I can remember walking around these woods as a child.
Admiring the rocks.
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In town, there are decks for sunshine and summer days. Everywhere else has spraypaint borne of boredom and ennui.
I'm returning to this place, shortly after a snow storm on the third day of the new year.
I am wearing an orange jacket, but fortunately not hearing too many gunshots -- for once.
The paths here are fairly numerous, some of them going up the hills.
Uncle Google says they continue a fair distance, o'er towards the state gamelands (pow pow), themselves just a stone's throw from Hopewell Furnace and the Crow's Nest Preserve.
I'm sticking to the paths that I know, or think I know.
The ones that I remember from when I was a kid.
I have lots of memories of the rocks here, and the creek.
Skipping from rock to rock, near the roaring rushing water.
I promised not to get wet, not to fall in, and perhaps also not to tell my mother, but inevitably all of these things always happened.
I wasn't interested much in hiking as a kid, so I only distinctly remember hiking along this path with my dad once. The walk seemed to go on forever.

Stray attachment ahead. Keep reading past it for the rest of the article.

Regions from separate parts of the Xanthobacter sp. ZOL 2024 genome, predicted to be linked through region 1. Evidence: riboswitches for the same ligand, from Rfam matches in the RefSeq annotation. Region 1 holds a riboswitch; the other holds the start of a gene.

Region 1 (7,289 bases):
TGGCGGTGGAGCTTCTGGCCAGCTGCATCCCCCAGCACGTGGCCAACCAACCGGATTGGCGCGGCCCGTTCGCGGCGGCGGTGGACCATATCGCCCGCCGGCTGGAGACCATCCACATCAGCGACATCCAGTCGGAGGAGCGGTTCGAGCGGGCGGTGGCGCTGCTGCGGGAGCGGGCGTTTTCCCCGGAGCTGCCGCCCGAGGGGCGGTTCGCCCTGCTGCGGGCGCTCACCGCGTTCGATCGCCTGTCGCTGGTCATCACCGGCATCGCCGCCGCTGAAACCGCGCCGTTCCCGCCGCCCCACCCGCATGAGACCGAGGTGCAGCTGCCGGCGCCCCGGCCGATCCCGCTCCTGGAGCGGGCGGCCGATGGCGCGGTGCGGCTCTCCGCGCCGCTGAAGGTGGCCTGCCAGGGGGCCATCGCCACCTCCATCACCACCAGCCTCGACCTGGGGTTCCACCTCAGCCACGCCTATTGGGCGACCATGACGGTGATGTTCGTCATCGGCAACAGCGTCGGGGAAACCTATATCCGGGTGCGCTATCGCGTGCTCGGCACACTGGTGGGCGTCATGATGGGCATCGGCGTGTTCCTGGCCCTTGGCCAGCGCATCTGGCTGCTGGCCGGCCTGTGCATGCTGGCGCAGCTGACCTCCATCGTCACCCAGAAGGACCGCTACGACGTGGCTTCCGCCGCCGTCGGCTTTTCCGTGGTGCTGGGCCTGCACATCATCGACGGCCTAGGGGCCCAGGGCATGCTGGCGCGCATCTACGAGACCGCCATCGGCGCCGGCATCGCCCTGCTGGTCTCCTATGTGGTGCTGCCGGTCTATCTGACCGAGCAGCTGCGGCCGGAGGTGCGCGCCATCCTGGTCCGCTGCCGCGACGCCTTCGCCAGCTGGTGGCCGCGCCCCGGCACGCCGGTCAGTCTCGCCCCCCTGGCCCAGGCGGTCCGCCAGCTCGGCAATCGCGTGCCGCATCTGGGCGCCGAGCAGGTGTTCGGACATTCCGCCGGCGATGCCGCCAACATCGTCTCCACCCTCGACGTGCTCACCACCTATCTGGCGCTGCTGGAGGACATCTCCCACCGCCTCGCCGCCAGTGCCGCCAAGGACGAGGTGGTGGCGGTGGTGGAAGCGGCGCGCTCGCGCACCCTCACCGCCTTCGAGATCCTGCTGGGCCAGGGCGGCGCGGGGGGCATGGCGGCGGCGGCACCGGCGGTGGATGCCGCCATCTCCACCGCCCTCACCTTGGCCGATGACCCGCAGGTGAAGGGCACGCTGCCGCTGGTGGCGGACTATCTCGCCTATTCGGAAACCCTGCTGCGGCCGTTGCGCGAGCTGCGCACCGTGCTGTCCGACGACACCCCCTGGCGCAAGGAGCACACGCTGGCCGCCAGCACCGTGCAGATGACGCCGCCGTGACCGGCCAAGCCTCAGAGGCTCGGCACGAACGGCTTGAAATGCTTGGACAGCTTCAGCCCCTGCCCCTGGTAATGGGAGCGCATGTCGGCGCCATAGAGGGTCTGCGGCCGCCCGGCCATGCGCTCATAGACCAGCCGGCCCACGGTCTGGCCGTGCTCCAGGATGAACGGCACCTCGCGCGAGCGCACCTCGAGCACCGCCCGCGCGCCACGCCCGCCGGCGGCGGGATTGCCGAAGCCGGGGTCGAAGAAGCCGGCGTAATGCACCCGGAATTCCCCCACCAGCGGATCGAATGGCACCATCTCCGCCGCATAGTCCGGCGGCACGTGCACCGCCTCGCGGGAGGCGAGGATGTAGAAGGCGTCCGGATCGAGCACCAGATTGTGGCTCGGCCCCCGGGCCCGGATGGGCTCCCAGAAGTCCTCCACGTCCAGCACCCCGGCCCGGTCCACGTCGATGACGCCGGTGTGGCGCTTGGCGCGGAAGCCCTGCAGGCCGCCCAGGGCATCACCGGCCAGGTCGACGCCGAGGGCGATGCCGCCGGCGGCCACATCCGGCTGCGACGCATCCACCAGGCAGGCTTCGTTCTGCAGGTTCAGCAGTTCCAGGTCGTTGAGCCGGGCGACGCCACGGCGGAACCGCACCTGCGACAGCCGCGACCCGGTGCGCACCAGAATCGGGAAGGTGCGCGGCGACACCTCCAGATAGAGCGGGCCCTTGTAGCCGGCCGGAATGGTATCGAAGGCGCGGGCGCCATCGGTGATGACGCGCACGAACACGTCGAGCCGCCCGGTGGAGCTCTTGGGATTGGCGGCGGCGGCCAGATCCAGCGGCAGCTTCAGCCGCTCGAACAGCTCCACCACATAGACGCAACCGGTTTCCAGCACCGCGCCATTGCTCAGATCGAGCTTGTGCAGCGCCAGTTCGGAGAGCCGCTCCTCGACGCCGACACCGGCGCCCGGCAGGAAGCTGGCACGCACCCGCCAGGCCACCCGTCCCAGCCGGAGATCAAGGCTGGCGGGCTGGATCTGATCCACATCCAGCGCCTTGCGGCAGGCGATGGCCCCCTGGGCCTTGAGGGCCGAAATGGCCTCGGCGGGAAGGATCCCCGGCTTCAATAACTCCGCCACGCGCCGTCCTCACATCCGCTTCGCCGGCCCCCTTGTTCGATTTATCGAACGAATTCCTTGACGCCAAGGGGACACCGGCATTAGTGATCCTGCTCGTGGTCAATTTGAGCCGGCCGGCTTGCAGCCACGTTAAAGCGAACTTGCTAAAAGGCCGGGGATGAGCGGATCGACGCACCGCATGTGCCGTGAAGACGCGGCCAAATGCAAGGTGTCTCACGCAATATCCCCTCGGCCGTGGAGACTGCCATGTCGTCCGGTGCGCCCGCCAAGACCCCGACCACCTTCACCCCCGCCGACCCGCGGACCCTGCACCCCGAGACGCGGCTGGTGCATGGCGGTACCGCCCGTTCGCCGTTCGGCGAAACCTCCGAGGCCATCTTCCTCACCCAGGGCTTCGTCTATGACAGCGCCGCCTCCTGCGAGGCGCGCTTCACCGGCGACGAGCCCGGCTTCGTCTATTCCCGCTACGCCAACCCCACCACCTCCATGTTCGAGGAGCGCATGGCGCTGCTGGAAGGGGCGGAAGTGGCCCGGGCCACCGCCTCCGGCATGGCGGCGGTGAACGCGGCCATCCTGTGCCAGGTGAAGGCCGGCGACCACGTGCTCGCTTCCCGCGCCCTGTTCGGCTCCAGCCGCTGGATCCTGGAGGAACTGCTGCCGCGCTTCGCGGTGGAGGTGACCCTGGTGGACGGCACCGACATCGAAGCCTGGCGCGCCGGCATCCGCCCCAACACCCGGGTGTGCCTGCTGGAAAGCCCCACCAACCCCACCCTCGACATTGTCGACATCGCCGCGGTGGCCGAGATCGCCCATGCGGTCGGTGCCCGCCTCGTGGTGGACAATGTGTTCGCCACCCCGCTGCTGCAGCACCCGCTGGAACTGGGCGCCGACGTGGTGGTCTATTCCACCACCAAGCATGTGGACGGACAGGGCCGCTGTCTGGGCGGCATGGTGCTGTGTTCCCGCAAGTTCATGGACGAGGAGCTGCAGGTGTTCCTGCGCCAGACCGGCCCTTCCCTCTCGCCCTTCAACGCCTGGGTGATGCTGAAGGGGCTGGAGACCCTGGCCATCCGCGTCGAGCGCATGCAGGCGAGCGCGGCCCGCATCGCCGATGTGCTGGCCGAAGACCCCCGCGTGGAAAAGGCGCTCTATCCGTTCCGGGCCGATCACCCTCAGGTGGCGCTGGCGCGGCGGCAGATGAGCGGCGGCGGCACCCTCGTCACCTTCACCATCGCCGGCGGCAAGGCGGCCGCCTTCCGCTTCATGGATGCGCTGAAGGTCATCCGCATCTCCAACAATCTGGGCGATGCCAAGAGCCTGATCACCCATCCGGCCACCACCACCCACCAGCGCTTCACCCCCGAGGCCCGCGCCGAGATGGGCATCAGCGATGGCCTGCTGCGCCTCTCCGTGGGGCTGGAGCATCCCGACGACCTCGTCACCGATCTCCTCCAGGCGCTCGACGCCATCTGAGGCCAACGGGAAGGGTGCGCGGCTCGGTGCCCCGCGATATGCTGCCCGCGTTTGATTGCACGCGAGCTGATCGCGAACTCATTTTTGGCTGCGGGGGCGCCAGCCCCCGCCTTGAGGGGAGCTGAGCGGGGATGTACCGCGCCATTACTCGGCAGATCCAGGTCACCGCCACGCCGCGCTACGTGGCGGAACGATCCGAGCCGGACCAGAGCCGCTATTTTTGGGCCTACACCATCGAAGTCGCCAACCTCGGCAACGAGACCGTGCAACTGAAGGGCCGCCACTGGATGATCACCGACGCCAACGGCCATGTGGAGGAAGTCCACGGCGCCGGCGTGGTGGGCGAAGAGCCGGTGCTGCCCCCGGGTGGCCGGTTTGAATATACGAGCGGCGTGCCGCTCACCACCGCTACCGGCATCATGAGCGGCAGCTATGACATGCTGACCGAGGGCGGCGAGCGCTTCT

And indeed, on this enchanting winter day, the walk is going on for quite a while. I amble through the woods, following the compass of my memories.
The ground here is soggy, with numerous puddles, and quite often it is rocky, and full of tree roots as well. Certainly these trails are less kind towards the feet than those at nearby parks and preserves.
My boots are fairly well-cushioned. Warm, insulated, and waterproof, allowing me to wade into the water a bit as I point my camera at a nothing-in-particular that moments earlier seemed to be a something-in-particular.
As a kid, I'm sure I did not love the rocky ground, nor the pricker bushes, or the humidity come summertime, but I am sure that I loved the forest.
There forest has always had a magical atmosphere, a freshness to the air, and an abundance of life.
Maybe, 75ft or so above me, I spot a downy woodpecker. I'm surprised I get a decent shot.
Eventually, I come to my destination: the trestle bridge.
It's been so long since I was there last that it's been fenced off, and somehow I didn't know, or forgot.
I crossed it as a child, fearful of the depths below.
On this winter day, it certainly would be unsafe to cross, even if it wasn't fenced off.
I take an alternate path around and return home.
That's how it goes sometimes.
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